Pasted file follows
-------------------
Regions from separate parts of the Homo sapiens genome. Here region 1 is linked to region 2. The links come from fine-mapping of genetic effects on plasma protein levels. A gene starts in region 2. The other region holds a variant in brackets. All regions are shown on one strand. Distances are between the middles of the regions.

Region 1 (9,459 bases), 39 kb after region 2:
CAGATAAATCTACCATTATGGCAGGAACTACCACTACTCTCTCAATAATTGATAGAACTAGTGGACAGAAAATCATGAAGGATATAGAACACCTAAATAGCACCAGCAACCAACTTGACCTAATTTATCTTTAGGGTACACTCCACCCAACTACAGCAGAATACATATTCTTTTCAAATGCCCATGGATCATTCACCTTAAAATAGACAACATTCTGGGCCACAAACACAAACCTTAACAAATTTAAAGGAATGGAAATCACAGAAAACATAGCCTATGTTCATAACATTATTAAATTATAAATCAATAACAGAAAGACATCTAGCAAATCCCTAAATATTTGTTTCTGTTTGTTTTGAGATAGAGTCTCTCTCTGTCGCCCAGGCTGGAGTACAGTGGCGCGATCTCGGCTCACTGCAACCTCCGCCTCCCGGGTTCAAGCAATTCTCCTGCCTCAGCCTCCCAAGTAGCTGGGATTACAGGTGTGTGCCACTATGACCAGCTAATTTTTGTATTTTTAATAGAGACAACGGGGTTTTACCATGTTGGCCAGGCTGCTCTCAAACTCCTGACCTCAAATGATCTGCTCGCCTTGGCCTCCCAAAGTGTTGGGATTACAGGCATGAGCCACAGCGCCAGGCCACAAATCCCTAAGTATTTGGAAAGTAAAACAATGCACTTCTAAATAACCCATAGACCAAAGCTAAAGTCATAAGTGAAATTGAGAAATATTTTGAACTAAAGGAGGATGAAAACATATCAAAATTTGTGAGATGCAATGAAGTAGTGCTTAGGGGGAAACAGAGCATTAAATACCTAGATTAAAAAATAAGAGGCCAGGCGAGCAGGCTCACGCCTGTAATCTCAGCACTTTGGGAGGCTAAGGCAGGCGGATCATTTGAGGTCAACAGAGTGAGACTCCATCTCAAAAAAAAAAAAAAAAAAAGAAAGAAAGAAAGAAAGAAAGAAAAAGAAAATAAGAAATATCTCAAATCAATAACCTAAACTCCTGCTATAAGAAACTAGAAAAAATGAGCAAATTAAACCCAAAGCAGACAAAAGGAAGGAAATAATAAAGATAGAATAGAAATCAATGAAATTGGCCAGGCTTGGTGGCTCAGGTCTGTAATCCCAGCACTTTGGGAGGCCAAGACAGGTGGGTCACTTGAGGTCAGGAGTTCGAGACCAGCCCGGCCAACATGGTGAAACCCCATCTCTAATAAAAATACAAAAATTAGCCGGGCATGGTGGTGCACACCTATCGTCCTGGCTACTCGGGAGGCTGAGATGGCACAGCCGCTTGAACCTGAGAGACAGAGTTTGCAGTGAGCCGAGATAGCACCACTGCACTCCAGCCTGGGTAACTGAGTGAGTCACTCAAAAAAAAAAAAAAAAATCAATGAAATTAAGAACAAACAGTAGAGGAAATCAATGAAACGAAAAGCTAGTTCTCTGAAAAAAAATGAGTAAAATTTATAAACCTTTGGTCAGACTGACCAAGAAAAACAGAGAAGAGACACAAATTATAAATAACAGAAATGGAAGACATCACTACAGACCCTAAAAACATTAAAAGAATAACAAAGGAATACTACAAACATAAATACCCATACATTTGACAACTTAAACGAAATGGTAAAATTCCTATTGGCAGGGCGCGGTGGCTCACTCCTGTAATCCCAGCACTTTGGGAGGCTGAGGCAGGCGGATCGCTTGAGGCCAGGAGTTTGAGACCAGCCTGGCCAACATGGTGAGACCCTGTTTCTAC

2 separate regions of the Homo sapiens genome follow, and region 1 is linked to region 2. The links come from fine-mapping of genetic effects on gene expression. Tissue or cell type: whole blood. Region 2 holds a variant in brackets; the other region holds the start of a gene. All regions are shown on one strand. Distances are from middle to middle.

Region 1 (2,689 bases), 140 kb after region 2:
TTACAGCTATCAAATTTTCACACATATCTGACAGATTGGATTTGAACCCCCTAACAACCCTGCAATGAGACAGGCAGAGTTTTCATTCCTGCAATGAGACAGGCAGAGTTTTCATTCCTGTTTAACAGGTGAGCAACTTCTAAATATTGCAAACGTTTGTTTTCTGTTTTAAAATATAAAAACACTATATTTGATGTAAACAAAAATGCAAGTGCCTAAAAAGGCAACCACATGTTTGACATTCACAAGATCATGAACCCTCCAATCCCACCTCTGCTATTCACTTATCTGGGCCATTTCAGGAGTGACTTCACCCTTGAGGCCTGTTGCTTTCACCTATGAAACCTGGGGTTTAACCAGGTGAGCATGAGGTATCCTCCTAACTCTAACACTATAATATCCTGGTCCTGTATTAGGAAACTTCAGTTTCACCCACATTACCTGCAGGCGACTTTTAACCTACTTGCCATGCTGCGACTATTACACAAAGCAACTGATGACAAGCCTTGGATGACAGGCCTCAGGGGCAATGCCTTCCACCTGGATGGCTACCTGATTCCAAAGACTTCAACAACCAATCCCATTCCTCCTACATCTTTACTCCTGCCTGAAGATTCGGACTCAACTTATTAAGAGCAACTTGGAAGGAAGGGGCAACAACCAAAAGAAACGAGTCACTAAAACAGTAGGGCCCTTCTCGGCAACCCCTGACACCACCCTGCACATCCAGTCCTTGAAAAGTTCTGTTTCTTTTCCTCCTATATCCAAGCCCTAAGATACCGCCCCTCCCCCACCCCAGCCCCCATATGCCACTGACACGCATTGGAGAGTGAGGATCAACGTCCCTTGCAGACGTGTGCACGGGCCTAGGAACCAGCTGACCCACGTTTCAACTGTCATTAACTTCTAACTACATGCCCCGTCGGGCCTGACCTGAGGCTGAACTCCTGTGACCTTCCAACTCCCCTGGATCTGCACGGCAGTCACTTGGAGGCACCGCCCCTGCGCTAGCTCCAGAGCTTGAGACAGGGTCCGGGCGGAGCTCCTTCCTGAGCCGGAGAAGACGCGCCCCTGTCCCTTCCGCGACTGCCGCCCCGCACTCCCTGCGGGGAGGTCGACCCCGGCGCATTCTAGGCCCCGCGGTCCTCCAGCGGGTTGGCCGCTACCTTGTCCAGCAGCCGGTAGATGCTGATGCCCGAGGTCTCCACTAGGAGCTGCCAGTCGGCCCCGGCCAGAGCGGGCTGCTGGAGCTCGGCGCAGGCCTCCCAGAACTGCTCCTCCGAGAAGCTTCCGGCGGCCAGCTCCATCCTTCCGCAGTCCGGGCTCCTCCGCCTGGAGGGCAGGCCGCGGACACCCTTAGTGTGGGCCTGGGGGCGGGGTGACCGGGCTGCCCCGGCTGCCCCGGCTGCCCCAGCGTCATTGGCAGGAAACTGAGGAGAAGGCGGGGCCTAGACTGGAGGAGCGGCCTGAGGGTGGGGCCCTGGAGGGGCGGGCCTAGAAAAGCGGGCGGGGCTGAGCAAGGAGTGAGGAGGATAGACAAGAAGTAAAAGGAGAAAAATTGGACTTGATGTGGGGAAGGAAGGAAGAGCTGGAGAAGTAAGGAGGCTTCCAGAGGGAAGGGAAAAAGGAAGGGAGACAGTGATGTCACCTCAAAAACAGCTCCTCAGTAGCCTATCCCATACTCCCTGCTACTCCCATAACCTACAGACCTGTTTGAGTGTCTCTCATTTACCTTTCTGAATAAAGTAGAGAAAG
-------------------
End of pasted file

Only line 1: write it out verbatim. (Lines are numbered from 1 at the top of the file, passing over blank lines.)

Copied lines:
Regions from separate parts of the Homo sapiens genome. Here region 1 is linked to region 2. The links come from fine-mapping of genetic effects on plasma protein levels. A gene starts in region 2. The other region holds a variant in brackets. All regions are shown on one strand. Distances are between the middles of the regions.